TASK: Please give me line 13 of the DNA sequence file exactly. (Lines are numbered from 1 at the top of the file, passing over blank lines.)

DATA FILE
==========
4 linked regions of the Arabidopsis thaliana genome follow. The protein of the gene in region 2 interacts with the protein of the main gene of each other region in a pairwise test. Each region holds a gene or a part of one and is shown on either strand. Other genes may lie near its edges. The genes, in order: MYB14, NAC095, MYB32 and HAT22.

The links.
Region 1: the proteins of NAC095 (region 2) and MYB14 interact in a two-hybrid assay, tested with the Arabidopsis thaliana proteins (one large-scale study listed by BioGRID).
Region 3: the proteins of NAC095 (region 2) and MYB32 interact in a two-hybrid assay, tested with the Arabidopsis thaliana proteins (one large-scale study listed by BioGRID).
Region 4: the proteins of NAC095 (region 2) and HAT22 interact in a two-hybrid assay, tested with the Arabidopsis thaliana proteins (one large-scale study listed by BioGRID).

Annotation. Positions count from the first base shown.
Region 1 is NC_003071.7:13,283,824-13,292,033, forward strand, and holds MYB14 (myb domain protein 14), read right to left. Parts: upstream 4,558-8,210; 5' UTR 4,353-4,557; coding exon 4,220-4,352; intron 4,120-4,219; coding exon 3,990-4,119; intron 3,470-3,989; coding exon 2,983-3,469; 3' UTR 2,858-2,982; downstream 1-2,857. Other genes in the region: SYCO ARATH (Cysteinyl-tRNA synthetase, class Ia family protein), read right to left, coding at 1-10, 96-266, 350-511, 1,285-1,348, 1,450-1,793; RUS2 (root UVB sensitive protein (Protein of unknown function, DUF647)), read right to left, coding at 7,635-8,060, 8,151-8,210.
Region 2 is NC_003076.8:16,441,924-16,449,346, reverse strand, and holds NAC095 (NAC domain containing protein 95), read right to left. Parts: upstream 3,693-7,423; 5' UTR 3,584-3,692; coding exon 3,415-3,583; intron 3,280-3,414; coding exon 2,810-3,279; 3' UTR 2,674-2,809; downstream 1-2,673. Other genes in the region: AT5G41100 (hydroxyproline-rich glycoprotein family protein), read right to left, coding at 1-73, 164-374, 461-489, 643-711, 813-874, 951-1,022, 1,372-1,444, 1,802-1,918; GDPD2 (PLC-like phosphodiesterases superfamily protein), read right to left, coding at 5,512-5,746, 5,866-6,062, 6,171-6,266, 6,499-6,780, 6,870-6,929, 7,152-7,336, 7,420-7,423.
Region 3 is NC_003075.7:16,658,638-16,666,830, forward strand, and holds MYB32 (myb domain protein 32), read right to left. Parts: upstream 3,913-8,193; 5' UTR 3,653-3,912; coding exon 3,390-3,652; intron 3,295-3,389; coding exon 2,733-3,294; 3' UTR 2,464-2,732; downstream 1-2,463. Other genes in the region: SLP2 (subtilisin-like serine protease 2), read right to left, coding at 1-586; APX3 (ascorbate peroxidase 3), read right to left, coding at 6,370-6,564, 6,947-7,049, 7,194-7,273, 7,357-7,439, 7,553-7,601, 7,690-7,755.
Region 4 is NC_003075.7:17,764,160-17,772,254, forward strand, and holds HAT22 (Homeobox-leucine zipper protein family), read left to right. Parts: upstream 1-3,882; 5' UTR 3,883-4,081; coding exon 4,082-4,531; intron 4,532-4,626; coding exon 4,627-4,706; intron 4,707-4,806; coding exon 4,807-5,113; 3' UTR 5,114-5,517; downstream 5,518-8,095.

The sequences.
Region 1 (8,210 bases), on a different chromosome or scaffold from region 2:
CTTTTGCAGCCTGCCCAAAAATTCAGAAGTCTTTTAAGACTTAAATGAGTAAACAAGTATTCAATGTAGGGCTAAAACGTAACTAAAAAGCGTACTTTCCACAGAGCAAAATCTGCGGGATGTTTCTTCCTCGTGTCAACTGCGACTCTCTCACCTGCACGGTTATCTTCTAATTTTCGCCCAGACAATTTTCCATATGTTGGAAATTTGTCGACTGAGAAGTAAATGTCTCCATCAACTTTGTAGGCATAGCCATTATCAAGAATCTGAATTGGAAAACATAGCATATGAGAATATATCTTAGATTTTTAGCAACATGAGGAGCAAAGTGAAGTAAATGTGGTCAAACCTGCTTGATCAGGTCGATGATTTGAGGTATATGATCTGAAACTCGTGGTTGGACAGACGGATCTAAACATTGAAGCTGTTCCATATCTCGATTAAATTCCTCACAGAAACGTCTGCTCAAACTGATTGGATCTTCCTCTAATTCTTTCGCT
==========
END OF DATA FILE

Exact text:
CTTTTGCAGCCTGCCCAAAAATTCAGAAGTCTTTTAAGACTTAAATGAGTAAACAAGTATTCAATGTAGGGCTAAAACGTAACTAAAAAGCGTACTTTCCACAGAGCAAAATCTGCGGGATGTTTCTTCCTCGTGTCAACTGCGACTCTCTCACCTGCACGGTTATCTTCTAATTTTCGCCCAGACAATTTTCCATATGTTGGAAATTTGTCGACTGAGAAGTAAATGTCTCCATCAACTTTGTAGGCATAGCCATTATCAAGAATCTGAATTGGAAAACATAGCATATGAGAATATATCTTAGATTTTTAGCAACATGAGGAGCAAAGTGAAGTAAATGTGGTCAAACCTGCTTGATCAGGTCGATGATTTGAGGTATATGATCTGAAACTCGTGGTTGGACAGACGGATCTAAACATTGAAGCTGTTCCATATCTCGATTAAATTCCTCACAGAAACGTCTGCTCAAACTGATTGGATCTTCCTCTAATTCTTTCGCT